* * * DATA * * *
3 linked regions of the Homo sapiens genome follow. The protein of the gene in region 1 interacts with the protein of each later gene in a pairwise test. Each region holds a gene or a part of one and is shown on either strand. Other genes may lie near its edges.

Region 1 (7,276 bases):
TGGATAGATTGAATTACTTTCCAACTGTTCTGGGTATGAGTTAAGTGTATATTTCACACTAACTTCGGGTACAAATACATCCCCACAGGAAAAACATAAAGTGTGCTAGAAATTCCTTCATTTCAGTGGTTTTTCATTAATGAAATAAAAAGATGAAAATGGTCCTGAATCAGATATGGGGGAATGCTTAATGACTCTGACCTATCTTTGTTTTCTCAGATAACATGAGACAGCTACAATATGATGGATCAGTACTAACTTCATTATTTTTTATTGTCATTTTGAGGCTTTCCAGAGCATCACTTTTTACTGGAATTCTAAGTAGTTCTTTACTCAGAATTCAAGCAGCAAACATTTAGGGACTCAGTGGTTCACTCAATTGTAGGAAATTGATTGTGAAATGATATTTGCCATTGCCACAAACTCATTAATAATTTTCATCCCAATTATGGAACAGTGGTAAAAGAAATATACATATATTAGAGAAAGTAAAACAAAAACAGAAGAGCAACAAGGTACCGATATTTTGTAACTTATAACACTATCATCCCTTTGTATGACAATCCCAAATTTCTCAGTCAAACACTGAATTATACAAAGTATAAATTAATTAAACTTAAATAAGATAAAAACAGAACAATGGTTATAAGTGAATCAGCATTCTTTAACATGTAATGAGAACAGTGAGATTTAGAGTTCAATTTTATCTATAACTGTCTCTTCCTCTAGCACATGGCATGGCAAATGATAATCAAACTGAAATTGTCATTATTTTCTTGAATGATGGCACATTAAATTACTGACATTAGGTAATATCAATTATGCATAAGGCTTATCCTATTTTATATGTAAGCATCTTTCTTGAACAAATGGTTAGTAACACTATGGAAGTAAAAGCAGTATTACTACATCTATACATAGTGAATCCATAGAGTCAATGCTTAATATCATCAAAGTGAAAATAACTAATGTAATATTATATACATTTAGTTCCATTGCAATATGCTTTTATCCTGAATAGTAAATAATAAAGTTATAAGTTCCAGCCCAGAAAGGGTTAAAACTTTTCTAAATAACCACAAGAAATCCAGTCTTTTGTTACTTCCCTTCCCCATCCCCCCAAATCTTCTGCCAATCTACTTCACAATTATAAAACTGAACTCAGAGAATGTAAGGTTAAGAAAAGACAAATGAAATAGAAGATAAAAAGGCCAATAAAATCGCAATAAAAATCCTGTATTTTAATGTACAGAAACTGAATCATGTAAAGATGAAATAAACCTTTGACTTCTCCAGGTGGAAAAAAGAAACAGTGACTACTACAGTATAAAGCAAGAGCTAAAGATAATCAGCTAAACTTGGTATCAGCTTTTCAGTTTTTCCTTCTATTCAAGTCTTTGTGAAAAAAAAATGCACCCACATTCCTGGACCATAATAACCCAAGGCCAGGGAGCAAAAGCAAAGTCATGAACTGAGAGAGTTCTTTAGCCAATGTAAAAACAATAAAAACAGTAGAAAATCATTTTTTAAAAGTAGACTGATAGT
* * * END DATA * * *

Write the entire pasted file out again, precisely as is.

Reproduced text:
3 linked regions of the Homo sapiens genome follow. The protein of the gene in region 1 interacts with the protein of each later gene in a pairwise test. Each region holds a gene or a part of one and is shown on either strand. Other genes may lie near its edges.

Region 1 (7,276 bases):
TGGATAGATTGAATTACTTTCCAACTGTTCTGGGTATGAGTTAAGTGTATATTTCACACTAACTTCGGGTACAAATACATCCCCACAGGAAAAACATAAAGTGTGCTAGAAATTCCTTCATTTCAGTGGTTTTTCATTAATGAAATAAAAAGATGAAAATGGTCCTGAATCAGATATGGGGGAATGCTTAATGACTCTGACCTATCTTTGTTTTCTCAGATAACATGAGACAGCTACAATATGATGGATCAGTACTAACTTCATTATTTTTTATTGTCATTTTGAGGCTTTCCAGAGCATCACTTTTTACTGGAATTCTAAGTAGTTCTTTACTCAGAATTCAAGCAGCAAACATTTAGGGACTCAGTGGTTCACTCAATTGTAGGAAATTGATTGTGAAATGATATTTGCCATTGCCACAAACTCATTAATAATTTTCATCCCAATTATGGAACAGTGGTAAAAGAAATATACATATATTAGAGAAAGTAAAACAAAAACAGAAGAGCAACAAGGTACCGATATTTTGTAACTTATAACACTATCATCCCTTTGTATGACAATCCCAAATTTCTCAGTCAAACACTGAATTATACAAAGTATAAATTAATTAAACTTAAATAAGATAAAAACAGAACAATGGTTATAAGTGAATCAGCATTCTTTAACATGTAATGAGAACAGTGAGATTTAGAGTTCAATTTTATCTATAACTGTCTCTTCCTCTAGCACATGGCATGGCAAATGATAATCAAACTGAAATTGTCATTATTTTCTTGAATGATGGCACATTAAATTACTGACATTAGGTAATATCAATTATGCATAAGGCTTATCCTATTTTATATGTAAGCATCTTTCTTGAACAAATGGTTAGTAACACTATGGAAGTAAAAGCAGTATTACTACATCTATACATAGTGAATCCATAGAGTCAATGCTTAATATCATCAAAGTGAAAATAACTAATGTAATATTATATACATTTAGTTCCATTGCAATATGCTTTTATCCTGAATAGTAAATAATAAAGTTATAAGTTCCAGCCCAGAAAGGGTTAAAACTTTTCTAAATAACCACAAGAAATCCAGTCTTTTGTTACTTCCCTTCCCCATCCCCCCAAATCTTCTGCCAATCTACTTCACAATTATAAAACTGAACTCAGAGAATGTAAGGTTAAGAAAAGACAAATGAAATAGAAGATAAAAAGGCCAATAAAATCGCAATAAAAATCCTGTATTTTAATGTACAGAAACTGAATCATGTAAAGATGAAATAAACCTTTGACTTCTCCAGGTGGAAAAAAGAAACAGTGACTACTACAGTATAAAGCAAGAGCTAAAGATAATCAGCTAAACTTGGTATCAGCTTTTCAGTTTTTCCTTCTATTCAAGTCTTTGTGAAAAAAAAATGCACCCACATTCCTGGACCATAATAACCCAAGGCCAGGGAGCAAAAGCAAAGTCATGAACTGAGAGAGTTCTTTAGCCAATGTAAAAACAATAAAAACAGTAGAAAATCATTTTTTAAAAGTAGACTGATAGT